India's Best Fund Managers 2019

Shifting Sands

Playtime is up for asset management companies, who have been designing imaginative schemes, as Sebi steps in with new regulations. Now it is time for fund managers to colour within the lines

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Mutual funds sahi hai — the advertising blitzkrieg aimed at wooing retail investors seems to be working. Consider this: equity folios crossed the 80-million mark by the end of 2018. In fact, while AMFI launched the awareness campaign in 2017, individual asset management companies collectively spent over Rs.3.50 billion on advertising last year. Their optimism is understandable — the 43-player industry’s  assets under management (AUM), which crossed Rs.10 trillion for the first time in 2014, took less than three years to double beyond  Rs.20 trillion by August 2017! That investors are taking seriously to MFs can be gauged by the tripling of net inflows into equity funds from Rs.532 billion to Rs.1,578 billion between 2014 and 2018 (See: Inflows swell). It is this copious flow that helped the market buffer FII sales of Rs.732 billion in 2018 as domestic investors bought stocks worth Rs.1,097 billion. However, the volatility in the market and regulatory changes by Sebi did have a bearing on the MF industry with only 12 of the 154 large-cap funds managing to beat the benchmark last year (See: The long and short of it).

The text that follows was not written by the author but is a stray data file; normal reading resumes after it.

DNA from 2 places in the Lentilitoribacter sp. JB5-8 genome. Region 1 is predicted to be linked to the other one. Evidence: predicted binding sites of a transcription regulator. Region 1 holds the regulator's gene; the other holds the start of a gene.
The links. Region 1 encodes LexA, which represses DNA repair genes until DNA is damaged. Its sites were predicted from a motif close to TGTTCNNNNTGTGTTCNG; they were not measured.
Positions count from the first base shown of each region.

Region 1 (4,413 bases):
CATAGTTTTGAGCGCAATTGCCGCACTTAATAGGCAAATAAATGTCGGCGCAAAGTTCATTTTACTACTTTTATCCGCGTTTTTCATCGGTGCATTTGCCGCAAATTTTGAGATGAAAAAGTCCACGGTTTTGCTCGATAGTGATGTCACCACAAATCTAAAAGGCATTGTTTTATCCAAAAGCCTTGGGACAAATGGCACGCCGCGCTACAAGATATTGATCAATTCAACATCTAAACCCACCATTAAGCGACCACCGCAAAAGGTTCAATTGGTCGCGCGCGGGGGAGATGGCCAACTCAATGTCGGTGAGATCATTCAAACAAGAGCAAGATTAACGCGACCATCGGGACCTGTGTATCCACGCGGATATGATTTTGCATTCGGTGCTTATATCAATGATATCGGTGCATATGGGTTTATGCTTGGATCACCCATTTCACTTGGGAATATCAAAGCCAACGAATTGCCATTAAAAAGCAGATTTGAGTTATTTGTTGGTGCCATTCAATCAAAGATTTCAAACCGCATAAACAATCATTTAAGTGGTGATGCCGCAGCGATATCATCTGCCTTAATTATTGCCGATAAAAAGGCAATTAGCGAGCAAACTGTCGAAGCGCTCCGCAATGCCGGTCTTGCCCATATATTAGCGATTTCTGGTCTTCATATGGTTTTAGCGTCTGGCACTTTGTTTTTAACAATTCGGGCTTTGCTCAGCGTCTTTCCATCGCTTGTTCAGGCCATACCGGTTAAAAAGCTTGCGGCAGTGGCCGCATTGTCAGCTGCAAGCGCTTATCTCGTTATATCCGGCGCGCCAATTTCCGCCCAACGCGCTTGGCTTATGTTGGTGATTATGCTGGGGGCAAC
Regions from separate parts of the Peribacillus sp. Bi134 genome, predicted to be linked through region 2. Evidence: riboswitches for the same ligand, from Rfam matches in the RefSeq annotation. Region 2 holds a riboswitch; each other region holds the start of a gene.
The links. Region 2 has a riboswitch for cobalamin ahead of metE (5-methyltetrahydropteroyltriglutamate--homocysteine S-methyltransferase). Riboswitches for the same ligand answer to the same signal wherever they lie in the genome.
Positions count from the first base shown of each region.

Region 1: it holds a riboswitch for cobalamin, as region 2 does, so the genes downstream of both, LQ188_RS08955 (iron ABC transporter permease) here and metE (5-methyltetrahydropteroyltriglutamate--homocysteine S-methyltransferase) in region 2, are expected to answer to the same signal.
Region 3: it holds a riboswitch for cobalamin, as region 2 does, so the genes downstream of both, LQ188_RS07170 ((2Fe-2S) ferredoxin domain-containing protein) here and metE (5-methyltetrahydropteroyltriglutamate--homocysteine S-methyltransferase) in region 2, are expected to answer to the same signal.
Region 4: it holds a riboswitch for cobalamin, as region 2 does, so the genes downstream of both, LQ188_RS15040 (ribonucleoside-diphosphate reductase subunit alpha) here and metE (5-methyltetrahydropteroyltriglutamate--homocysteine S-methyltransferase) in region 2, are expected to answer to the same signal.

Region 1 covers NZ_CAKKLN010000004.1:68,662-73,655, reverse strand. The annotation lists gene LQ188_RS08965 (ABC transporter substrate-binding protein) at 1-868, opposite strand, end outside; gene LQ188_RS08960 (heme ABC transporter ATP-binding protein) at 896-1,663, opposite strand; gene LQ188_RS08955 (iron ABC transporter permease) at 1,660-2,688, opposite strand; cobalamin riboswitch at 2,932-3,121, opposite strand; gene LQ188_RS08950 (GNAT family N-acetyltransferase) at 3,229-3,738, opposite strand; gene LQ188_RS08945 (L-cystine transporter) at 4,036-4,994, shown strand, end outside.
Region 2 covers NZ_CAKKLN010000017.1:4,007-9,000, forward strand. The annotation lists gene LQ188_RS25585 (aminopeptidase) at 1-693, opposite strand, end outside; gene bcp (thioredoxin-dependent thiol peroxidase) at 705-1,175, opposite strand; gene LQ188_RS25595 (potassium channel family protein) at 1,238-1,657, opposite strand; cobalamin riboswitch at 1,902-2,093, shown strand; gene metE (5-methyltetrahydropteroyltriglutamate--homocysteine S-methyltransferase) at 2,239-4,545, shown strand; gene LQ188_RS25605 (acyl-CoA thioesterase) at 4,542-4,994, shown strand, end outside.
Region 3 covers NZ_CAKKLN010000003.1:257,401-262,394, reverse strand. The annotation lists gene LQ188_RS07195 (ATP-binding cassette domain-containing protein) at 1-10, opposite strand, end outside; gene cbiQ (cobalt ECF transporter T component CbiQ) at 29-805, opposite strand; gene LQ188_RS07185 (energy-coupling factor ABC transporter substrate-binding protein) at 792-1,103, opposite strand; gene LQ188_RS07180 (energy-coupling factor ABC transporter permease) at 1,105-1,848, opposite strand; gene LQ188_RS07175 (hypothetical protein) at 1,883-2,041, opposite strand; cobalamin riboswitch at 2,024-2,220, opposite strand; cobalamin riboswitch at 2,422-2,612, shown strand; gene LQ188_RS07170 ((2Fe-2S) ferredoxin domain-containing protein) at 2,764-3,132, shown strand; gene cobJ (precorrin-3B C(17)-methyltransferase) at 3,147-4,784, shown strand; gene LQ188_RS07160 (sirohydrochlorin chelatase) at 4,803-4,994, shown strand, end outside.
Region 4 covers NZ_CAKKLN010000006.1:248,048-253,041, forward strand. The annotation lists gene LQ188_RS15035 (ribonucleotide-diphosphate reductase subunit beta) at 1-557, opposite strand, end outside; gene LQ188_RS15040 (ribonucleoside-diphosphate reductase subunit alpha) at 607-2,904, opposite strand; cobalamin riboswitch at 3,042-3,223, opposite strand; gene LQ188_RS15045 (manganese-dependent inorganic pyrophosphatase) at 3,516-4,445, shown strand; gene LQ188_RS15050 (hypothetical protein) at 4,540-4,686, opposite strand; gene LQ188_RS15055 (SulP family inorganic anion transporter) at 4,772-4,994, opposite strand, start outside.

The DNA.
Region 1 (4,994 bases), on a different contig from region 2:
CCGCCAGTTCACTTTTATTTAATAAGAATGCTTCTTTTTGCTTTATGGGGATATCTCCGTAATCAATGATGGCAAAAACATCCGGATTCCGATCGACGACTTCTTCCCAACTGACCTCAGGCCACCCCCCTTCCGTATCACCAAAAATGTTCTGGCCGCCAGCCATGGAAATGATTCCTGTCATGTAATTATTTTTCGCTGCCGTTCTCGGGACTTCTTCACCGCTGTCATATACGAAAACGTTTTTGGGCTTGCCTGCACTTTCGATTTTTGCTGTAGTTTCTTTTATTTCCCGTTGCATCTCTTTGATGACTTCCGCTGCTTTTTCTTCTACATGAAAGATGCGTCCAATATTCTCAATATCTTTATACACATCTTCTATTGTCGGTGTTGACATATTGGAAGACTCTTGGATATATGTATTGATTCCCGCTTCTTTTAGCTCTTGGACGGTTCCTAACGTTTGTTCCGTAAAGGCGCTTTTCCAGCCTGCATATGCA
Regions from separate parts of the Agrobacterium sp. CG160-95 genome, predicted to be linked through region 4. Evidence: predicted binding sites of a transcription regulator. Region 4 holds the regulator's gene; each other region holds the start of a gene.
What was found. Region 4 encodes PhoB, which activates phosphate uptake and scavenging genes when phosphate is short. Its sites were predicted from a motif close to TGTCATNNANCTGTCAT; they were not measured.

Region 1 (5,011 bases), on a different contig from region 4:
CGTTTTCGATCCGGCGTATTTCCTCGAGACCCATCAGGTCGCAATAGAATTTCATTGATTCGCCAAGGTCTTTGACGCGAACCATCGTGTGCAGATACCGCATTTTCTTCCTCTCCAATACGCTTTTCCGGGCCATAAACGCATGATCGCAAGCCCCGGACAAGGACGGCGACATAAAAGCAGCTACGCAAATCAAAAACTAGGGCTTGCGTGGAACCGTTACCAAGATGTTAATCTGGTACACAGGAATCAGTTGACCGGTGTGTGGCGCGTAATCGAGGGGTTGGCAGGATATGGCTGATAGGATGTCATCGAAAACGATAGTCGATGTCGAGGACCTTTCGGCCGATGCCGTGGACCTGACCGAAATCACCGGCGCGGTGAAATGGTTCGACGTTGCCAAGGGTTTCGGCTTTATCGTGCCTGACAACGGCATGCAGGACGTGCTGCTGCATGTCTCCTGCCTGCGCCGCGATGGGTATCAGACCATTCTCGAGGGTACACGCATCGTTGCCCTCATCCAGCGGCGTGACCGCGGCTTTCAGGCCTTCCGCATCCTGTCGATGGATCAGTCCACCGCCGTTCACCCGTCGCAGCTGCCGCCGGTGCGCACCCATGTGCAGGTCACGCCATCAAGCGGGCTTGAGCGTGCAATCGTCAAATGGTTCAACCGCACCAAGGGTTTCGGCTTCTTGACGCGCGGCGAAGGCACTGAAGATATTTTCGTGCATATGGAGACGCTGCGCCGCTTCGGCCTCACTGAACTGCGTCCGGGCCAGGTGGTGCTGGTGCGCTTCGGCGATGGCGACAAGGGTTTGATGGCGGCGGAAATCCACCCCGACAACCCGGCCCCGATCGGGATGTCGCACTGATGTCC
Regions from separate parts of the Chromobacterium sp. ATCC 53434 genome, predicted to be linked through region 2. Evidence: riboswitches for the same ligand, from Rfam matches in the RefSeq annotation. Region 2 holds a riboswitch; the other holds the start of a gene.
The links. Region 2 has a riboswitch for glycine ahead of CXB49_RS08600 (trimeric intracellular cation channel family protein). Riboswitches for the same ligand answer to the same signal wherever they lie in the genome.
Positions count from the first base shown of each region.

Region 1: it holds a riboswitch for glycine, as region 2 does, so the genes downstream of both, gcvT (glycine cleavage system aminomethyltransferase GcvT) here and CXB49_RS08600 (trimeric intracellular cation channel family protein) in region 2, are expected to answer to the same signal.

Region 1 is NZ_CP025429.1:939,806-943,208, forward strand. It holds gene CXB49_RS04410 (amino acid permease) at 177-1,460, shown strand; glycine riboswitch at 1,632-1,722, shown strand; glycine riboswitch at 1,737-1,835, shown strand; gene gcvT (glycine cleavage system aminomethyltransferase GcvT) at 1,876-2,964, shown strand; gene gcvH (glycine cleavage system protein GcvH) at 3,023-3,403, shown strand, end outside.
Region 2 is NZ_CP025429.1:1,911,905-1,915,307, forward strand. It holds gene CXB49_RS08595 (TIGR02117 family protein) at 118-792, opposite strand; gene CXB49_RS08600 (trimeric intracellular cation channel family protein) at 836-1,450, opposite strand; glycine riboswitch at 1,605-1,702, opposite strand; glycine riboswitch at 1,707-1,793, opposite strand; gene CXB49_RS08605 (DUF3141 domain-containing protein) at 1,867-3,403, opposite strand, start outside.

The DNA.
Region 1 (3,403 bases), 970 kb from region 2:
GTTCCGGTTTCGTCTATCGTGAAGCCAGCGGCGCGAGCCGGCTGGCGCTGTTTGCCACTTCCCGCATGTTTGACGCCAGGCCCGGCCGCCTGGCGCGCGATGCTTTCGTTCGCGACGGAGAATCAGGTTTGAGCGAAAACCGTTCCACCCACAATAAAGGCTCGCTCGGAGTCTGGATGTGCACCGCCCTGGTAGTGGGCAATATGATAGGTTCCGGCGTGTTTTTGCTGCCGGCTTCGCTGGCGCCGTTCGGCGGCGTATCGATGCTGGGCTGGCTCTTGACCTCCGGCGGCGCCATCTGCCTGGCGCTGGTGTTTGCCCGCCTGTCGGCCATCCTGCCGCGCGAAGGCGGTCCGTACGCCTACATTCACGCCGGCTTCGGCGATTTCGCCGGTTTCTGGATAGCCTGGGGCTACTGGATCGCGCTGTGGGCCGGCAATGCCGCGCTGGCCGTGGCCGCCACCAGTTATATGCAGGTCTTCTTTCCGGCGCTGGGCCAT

Crunch Hour

More than the volatility, the biggest change that hit the industry last year was the reclassification of mutual funds that was aimed at reining in the endless duplicity of schemes from desperate fund houses looking to gain a lead in the AUM race. New funds offerings (NFOs) were just adding to the schemes, offering little value to investors.

Under the new classification, there are now 10 categories of equity funds that investors can choose from. Every AMC can only offer one scheme under each of the category allowed by Sebi.

Before the reclassification was announced, AMCs were offering investors more than 800 open-ended schemes. Also, each fund house had its own interpretation of what constituted a large-cap. While some invested in the top 100 stocks, others would look at the top 200 stocks as their universe. The ambiguity was more pronounced when it came to investing in mid-caps. 

Only a handful of funds made a conscious effort to ensure that their weighted average market capitalisat

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